Alchemy, for Jung, offers us a language of the soul, not as a static abstraction but as a quicksilver flame of creative churning. As William Blake poeticizes in The Marriage of Heaven and Hell, “Energy is Eternal Delight.” 

And, finally, as Hillman writes, 

“[Jung] is the immediate ancestor in a long line that stretches back through Freud, Dilthey, Coleridge, Schelling, Vico, Ficino, Plotinus, and Plato to Heraclitus—and with even more branches which have yet to be traced. Heraclitus lies near the roots of this ancestral tree of thought, since he was the earliest to take psyche as his archetypal first principle, to imagine soul in terms of flux and to speak of its depth without measure.”

Although we are no longer a text-based culture emphasizing a rationally detached Enlightenment, we in ournew age of Hermes, the age of networks and electronic icons, have nevertheless retained some of the very same pathologies, the very samepathos(which, in Greek, means suffering) that the West has taken on in its ambiguous accomplishment of individualism(which is not Individuation) and scientific dis-enchantment.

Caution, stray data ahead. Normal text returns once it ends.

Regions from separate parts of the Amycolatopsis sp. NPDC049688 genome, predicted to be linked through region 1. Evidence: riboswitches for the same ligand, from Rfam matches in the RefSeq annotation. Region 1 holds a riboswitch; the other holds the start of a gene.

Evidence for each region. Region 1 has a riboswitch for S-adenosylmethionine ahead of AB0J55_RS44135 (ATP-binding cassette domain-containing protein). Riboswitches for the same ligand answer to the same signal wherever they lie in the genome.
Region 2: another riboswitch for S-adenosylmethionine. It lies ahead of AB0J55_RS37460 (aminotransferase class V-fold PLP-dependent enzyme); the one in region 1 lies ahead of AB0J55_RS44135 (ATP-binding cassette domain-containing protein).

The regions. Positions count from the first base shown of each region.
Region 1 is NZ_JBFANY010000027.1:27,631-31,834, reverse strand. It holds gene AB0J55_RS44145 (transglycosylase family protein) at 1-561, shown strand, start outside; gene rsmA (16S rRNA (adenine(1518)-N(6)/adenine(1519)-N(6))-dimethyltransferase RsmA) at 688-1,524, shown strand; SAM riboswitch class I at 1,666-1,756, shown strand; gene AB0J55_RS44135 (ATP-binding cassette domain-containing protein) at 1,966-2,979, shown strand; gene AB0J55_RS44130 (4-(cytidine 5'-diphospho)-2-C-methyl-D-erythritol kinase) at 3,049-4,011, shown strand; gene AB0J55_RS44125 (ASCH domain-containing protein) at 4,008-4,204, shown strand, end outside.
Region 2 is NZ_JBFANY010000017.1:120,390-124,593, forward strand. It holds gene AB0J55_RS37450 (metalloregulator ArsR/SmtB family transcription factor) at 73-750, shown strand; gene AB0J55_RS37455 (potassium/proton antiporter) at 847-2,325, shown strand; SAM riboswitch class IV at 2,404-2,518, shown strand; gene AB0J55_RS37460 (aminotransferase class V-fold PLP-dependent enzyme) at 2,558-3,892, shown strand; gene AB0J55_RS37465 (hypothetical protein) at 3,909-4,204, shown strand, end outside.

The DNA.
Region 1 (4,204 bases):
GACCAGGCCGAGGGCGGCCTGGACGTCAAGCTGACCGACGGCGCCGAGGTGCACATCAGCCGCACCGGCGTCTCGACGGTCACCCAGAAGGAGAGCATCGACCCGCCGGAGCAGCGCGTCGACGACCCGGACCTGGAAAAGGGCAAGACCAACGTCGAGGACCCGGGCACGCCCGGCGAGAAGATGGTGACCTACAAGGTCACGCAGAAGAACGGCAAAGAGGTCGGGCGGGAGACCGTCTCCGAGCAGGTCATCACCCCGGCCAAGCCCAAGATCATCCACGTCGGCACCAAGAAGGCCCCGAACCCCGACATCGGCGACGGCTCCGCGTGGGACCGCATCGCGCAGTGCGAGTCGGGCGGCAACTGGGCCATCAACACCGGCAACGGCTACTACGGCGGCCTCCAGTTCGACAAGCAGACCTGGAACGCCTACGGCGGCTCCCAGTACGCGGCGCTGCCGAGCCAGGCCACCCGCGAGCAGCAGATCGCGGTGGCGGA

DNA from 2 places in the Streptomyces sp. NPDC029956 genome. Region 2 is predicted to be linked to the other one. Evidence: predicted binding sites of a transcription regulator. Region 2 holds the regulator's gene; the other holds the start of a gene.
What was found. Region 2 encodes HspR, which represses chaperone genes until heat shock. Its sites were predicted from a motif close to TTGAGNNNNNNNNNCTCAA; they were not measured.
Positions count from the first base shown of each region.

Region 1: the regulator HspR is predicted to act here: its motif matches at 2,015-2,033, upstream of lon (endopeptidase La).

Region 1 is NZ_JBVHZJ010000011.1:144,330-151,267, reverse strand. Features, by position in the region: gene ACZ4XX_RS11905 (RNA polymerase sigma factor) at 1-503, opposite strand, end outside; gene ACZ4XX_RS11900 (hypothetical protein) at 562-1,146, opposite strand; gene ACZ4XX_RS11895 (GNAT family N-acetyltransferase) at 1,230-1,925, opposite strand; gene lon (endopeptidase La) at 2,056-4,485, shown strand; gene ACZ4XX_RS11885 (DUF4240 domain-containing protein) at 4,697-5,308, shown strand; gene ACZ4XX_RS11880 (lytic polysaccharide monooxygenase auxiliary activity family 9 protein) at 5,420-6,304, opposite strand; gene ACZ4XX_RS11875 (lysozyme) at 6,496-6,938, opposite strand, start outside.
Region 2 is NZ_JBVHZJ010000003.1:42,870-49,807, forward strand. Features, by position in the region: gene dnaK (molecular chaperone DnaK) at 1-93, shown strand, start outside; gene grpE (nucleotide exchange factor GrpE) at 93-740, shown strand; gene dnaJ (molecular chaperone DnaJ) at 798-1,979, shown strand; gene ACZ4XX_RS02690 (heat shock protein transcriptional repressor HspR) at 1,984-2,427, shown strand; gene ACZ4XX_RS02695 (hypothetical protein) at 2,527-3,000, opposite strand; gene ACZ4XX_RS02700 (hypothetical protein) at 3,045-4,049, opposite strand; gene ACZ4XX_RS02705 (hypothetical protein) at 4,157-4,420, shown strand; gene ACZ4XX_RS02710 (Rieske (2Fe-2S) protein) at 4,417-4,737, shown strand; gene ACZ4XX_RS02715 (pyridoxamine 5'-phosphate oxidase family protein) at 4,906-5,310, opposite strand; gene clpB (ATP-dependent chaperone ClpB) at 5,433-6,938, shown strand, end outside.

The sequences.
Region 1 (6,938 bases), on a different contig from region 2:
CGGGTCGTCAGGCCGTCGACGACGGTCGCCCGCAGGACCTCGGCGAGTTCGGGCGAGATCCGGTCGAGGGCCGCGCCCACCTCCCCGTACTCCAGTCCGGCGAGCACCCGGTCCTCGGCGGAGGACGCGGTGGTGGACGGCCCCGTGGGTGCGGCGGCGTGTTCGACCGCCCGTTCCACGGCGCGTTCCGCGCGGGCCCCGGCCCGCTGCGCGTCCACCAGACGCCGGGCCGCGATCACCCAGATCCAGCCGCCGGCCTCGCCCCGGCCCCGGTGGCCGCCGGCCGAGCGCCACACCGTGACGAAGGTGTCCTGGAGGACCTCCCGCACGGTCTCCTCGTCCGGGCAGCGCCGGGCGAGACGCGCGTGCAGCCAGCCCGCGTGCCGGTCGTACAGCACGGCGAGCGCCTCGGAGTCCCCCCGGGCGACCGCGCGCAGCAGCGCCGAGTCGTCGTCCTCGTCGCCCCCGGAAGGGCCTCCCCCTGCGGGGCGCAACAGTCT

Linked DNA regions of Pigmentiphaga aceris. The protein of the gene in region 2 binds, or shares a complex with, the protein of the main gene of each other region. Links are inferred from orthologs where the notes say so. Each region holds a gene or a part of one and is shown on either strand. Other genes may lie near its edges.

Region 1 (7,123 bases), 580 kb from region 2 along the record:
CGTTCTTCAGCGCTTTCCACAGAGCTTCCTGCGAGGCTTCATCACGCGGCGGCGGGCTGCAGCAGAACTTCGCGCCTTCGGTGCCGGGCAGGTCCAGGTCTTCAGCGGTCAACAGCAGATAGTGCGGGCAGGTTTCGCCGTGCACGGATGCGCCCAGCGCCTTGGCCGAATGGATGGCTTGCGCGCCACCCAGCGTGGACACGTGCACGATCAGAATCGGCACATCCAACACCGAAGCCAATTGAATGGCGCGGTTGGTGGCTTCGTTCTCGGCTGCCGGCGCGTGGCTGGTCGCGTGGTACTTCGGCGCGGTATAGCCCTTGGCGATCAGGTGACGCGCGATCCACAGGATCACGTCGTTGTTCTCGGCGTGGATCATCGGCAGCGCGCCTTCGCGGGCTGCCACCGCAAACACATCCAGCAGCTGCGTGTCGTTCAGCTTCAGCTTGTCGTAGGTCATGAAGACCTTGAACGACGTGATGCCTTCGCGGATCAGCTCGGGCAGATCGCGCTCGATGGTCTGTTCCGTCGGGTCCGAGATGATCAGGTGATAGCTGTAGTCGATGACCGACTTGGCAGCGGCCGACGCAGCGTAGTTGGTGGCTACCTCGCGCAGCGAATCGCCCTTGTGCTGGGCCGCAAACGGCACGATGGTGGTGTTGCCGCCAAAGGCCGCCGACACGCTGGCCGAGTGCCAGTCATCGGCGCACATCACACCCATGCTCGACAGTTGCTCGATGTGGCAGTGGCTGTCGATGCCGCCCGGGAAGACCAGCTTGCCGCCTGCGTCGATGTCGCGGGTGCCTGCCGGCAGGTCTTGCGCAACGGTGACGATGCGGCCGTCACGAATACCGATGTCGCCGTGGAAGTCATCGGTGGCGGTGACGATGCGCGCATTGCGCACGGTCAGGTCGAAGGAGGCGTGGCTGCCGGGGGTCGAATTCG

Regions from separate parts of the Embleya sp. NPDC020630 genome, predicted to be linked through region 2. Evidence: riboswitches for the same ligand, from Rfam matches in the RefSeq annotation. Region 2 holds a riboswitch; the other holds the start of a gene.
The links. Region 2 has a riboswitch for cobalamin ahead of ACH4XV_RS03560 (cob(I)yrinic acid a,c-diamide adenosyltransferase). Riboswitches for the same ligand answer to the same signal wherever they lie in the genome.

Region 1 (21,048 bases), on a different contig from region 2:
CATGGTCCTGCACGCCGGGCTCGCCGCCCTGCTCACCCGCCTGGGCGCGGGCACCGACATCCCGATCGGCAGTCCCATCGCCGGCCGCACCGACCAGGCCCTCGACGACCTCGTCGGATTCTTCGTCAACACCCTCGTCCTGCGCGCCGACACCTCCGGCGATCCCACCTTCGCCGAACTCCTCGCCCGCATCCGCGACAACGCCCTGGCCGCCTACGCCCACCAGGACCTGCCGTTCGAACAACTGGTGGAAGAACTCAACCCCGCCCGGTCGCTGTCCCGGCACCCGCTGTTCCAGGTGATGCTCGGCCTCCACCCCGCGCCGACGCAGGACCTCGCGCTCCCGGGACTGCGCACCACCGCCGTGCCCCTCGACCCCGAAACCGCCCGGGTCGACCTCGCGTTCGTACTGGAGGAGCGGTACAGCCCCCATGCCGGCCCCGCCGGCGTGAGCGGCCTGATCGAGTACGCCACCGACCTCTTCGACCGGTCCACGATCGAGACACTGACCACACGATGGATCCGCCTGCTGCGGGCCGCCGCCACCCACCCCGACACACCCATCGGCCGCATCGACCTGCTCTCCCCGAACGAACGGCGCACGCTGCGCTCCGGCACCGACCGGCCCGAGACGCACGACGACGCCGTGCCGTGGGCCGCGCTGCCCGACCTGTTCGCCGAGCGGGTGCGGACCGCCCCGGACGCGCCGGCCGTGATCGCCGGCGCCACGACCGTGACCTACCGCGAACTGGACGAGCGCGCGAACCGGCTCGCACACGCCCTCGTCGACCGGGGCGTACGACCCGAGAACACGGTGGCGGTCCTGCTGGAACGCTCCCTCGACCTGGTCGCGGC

We have lost soul—that ability to mediate between matter and mind, soul and spirit, subject and object. It is imagining that heals this divide, as Jung well knew, and worked to develop as means to heal a world in crisis. 

Thanks to Jung’s estate, and the work of Sonu Shamdasani, Jung’s Red Bookirrupted into public consciousness for the first time in 2009. We might consider this a synchronicity,the a-casual connecting principle Jung developed with physicist Wolfgang Pauli. In those moments of slippage, when the innermost thoughts and images mirror the outermost physical reality, we receive an invitation. In our time of planetary crisis, the Red Book emerges as a catalytic book that cries out, “Look at it,” like Jung’s flood vision, “it is wholly real.” The psyche is indeed a reality, and so perhaps we should interpret Jung’s psychoactive manuscript as an invitation to discover the process of soul-making ourselves and write our own Red Books. 

Make your images, make your soul.

Sources:

C.G. Jung, The Red Book (2009)

C.G. Jung, Memories, Dreams, Reflections (1961)

Patrick Harpur, Daimonic Reality: A Field Guide to the Otherworld (2003)

James Hillman, Re-Visioning Psychology (1975)

All featured images are from The Red Book